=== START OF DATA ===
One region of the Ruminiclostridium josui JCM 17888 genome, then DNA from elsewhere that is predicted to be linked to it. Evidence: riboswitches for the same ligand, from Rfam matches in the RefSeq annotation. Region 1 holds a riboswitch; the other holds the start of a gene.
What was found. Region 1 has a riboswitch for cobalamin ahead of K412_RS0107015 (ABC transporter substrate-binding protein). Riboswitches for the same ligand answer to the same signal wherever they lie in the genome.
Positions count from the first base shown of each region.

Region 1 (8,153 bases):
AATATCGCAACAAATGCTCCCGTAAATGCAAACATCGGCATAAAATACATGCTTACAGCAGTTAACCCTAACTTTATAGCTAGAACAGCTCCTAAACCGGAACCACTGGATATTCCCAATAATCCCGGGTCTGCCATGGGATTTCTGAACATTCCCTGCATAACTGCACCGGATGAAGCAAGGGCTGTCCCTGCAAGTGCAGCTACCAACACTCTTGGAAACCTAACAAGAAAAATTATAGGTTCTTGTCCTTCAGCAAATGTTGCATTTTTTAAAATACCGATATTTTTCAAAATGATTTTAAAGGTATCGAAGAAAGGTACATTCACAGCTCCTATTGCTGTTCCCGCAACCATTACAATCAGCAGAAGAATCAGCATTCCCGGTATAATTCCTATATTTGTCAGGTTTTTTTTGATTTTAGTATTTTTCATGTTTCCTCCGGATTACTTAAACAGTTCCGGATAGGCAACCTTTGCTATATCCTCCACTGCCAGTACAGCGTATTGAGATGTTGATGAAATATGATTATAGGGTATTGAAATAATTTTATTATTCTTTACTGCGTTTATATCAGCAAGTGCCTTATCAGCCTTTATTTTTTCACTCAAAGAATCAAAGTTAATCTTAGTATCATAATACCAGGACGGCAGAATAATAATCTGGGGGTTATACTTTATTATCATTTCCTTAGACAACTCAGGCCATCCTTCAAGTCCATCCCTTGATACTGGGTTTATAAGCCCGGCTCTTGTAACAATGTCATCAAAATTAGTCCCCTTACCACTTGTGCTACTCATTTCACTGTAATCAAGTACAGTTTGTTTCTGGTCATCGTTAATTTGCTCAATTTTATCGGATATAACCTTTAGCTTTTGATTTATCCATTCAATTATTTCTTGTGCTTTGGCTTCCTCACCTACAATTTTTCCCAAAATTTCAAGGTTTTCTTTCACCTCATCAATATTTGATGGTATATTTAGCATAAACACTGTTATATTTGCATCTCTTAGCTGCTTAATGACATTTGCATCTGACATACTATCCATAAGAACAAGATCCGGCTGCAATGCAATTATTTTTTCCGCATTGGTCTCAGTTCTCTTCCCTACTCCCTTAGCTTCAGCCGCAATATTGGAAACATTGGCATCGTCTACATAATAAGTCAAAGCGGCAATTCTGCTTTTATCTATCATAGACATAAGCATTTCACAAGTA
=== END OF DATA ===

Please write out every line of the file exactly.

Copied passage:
One region of the Ruminiclostridium josui JCM 17888 genome, then DNA from elsewhere that is predicted to be linked to it. Evidence: riboswitches for the same ligand, from Rfam matches in the RefSeq annotation. Region 1 holds a riboswitch; the other holds the start of a gene.
What was found. Region 1 has a riboswitch for cobalamin ahead of K412_RS0107015 (ABC transporter substrate-binding protein). Riboswitches for the same ligand answer to the same signal wherever they lie in the genome.
Positions count from the first base shown of each region.

Region 1 (8,153 bases):
AATATCGCAACAAATGCTCCCGTAAATGCAAACATCGGCATAAAATACATGCTTACAGCAGTTAACCCTAACTTTATAGCTAGAACAGCTCCTAAACCGGAACCACTGGATATTCCCAATAATCCCGGGTCTGCCATGGGATTTCTGAACATTCCCTGCATAACTGCACCGGATGAAGCAAGGGCTGTCCCTGCAAGTGCAGCTACCAACACTCTTGGAAACCTAACAAGAAAAATTATAGGTTCTTGTCCTTCAGCAAATGTTGCATTTTTTAAAATACCGATATTTTTCAAAATGATTTTAAAGGTATCGAAGAAAGGTACATTCACAGCTCCTATTGCTGTTCCCGCAACCATTACAATCAGCAGAAGAATCAGCATTCCCGGTATAATTCCTATATTTGTCAGGTTTTTTTTGATTTTAGTATTTTTCATGTTTCCTCCGGATTACTTAAACAGTTCCGGATAGGCAACCTTTGCTATATCCTCCACTGCCAGTACAGCGTATTGAGATGTTGATGAAATATGATTATAGGGTATTGAAATAATTTTATTATTCTTTACTGCGTTTATATCAGCAAGTGCCTTATCAGCCTTTATTTTTTCACTCAAAGAATCAAAGTTAATCTTAGTATCATAATACCAGGACGGCAGAATAATAATCTGGGGGTTATACTTTATTATCATTTCCTTAGACAACTCAGGCCATCCTTCAAGTCCATCCCTTGATACTGGGTTTATAAGCCCGGCTCTTGTAACAATGTCATCAAAATTAGTCCCCTTACCACTTGTGCTACTCATTTCACTGTAATCAAGTACAGTTTGTTTCTGGTCATCGTTAATTTGCTCAATTTTATCGGATATAACCTTTAGCTTTTGATTTATCCATTCAATTATTTCTTGTGCTTTGGCTTCCTCACCTACAATTTTTCCCAAAATTTCAAGGTTTTCTTTCACCTCATCAATATTTGATGGTATATTTAGCATAAACACTGTTATATTTGCATCTCTTAGCTGCTTAATGACATTTGCATCTGACATACTATCCATAAGAACAAGATCCGGCTGCAATGCAATTATTTTTTCCGCATTGGTCTCAGTTCTCTTCCCTACTCCCTTAGCTTCAGCCGCAATATTGGAAACATTGGCATCGTCTACATAATAAGTCAAAGCGGCAATTCTGCTTTTATCTATCATAGACATAAGCATTTCACAAGTA